Wednesday, August 20, 2008

Pigeons Show Superior Self-recognition Abilities to Three Year Old Humans

Pigeons Show Superior Self-recognition Abilities To Three Year Old Humans
see article in Science Daily

Keio University scientists have shown that pigeons are able to discriminate video images of themselves even with a 5-7 second delay, thus having self-cognitive abilities higher than 3-year-old children who have difficulty recognizing their self-image with only a 2 second delay. (Credit: Image courtesy of Keio University)ScienceDaily (June 14, 2008) — Keio University scientists have shown that pigeons are able to discriminate video images of themselves even with a 5-7 second delay, thus having self-cognitive abilities higher than 3-year-old children who have difficulty recognizing their self-image with only a 2 second delay.

Prof. Shigeru Watanabe of the Graduate School of Human Relations of Keio University and Tsukuba University graduate student Kohji Toda trained pigeons to discriminate real-time self-image using mirrors as well as videotaped self-image, and proved that pigeons can recognize video images that reflect their movements as self-image.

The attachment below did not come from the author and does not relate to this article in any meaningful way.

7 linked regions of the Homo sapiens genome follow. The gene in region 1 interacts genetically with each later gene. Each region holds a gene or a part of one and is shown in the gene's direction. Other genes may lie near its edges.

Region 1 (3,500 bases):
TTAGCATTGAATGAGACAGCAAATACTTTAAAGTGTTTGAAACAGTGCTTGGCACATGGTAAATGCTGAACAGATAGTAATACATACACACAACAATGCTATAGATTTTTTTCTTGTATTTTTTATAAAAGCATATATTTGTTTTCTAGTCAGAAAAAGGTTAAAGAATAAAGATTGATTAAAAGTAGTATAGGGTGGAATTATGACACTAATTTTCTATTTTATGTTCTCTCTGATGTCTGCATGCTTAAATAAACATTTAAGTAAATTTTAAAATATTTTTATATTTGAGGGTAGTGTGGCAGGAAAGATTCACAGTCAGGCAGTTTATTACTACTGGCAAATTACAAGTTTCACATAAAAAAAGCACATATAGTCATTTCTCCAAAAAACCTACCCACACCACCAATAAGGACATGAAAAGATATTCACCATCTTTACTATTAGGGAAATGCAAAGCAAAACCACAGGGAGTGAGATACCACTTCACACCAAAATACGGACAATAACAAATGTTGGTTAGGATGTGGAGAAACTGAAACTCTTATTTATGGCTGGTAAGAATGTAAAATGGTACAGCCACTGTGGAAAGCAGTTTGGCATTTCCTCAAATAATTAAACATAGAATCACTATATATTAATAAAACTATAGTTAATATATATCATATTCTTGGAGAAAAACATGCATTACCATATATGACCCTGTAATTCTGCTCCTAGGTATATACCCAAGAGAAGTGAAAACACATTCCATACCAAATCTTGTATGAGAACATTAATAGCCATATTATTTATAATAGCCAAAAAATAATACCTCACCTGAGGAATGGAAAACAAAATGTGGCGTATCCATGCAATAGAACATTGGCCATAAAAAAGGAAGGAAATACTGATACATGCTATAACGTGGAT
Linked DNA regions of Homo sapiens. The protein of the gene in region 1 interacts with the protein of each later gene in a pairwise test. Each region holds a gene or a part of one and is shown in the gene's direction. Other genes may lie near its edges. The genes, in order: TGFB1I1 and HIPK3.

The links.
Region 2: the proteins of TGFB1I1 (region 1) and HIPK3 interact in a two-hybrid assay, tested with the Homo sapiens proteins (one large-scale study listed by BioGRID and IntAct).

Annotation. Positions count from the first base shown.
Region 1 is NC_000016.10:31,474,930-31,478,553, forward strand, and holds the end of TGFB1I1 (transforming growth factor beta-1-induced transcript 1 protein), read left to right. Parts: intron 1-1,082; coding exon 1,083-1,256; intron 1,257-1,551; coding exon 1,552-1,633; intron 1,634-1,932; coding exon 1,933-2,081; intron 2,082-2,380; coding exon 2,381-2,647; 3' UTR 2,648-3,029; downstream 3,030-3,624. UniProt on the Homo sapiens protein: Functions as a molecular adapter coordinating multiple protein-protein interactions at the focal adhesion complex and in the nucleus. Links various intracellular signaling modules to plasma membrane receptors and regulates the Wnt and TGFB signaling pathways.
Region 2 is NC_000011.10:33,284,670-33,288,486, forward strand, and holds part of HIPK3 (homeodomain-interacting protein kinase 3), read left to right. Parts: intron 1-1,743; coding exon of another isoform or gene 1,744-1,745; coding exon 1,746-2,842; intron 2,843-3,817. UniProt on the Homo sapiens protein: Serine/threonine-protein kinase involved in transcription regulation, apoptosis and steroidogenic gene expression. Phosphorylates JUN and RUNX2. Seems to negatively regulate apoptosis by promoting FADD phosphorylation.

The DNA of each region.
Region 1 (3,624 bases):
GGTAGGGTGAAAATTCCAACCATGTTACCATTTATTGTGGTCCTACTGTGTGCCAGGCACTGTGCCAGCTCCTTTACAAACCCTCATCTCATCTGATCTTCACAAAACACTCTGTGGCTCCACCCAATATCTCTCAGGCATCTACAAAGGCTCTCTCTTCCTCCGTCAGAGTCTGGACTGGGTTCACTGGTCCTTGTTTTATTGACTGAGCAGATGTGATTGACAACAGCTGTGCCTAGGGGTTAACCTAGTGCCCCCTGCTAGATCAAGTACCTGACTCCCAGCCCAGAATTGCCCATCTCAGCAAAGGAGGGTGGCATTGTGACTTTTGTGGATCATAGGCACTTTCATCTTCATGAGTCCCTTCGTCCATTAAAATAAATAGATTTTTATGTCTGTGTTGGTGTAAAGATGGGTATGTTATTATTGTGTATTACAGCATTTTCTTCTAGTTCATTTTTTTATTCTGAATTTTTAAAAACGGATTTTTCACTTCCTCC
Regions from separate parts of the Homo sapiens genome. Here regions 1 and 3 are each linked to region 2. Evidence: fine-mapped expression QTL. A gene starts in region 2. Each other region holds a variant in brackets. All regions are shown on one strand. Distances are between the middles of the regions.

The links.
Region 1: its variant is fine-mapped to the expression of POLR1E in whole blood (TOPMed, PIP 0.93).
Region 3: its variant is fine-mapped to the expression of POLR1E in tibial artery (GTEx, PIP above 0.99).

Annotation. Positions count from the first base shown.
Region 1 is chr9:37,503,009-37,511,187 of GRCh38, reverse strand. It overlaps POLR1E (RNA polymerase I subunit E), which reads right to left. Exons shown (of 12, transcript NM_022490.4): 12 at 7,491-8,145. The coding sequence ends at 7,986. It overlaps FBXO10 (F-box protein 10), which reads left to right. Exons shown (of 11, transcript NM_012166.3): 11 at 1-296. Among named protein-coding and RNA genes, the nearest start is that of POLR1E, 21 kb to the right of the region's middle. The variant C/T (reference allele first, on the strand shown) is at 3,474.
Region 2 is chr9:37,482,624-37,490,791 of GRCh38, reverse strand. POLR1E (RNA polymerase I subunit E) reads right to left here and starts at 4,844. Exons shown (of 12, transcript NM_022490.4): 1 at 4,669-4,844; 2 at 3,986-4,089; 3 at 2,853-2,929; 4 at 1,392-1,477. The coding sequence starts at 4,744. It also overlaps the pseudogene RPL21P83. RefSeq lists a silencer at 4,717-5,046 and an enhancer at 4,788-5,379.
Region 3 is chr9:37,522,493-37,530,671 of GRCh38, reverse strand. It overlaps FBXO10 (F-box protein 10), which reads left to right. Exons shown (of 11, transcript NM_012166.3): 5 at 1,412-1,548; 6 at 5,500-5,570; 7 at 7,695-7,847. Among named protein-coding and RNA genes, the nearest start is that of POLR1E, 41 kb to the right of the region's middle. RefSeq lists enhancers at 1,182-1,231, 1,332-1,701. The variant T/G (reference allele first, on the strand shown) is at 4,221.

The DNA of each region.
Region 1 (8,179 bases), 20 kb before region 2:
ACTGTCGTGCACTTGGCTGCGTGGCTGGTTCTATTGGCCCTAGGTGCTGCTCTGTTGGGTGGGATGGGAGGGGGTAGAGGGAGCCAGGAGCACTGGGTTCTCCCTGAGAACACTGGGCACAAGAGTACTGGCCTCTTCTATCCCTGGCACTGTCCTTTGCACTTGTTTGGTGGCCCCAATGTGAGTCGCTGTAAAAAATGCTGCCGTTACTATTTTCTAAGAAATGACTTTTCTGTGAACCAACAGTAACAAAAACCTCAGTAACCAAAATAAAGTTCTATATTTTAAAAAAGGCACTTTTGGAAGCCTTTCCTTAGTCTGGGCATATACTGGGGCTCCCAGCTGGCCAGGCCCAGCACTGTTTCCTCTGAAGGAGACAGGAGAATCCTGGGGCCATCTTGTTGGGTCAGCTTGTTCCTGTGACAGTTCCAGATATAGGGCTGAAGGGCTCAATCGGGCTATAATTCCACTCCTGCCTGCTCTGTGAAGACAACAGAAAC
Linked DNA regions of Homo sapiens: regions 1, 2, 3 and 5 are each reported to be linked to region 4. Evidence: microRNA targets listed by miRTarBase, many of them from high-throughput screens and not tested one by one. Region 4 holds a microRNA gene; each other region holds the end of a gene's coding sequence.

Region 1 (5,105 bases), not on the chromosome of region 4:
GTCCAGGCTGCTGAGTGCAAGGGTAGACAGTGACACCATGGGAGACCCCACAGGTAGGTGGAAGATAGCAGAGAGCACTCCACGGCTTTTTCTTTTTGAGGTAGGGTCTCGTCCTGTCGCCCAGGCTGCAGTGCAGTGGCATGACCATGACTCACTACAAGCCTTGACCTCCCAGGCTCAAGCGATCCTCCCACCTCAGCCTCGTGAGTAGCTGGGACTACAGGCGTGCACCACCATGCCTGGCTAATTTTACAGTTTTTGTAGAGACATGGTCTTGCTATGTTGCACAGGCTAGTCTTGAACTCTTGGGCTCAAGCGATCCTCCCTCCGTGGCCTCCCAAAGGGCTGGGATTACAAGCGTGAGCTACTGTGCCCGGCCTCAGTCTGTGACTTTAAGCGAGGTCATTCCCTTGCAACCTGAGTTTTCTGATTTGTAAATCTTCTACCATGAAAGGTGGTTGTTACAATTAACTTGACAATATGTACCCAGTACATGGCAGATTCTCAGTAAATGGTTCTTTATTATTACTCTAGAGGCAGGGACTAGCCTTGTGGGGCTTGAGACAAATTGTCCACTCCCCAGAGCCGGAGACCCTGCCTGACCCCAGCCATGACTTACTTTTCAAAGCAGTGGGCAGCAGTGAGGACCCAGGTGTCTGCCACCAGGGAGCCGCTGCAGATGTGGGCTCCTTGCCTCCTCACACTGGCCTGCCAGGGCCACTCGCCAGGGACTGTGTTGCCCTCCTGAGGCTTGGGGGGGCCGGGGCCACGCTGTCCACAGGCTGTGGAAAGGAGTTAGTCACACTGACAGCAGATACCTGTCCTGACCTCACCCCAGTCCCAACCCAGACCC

Self-recognition is found in large primates such as chimpanzees, and recent findings show that dolphins and elephants also have such intelligence. Proving that pigeons also have this ability show that such high intelligence as self-recognition can be seen in various animals, and are not limited to primates and dolphins that have large brains.

Experimental method and results

The pigeon was trained to discriminate two types of video images in the following method. First, live video images of the present self (A) and recorded video images of the pigeon that moves differently from the present self (B) are shown. When the pigeon learns to discriminate these two images, the video image of (A) is shown with a temporal delay, so that the monitor shows the image of the pigeon a few seconds before. If the pigeon remembers its own movements, it can recognize it as self-image even with the delay.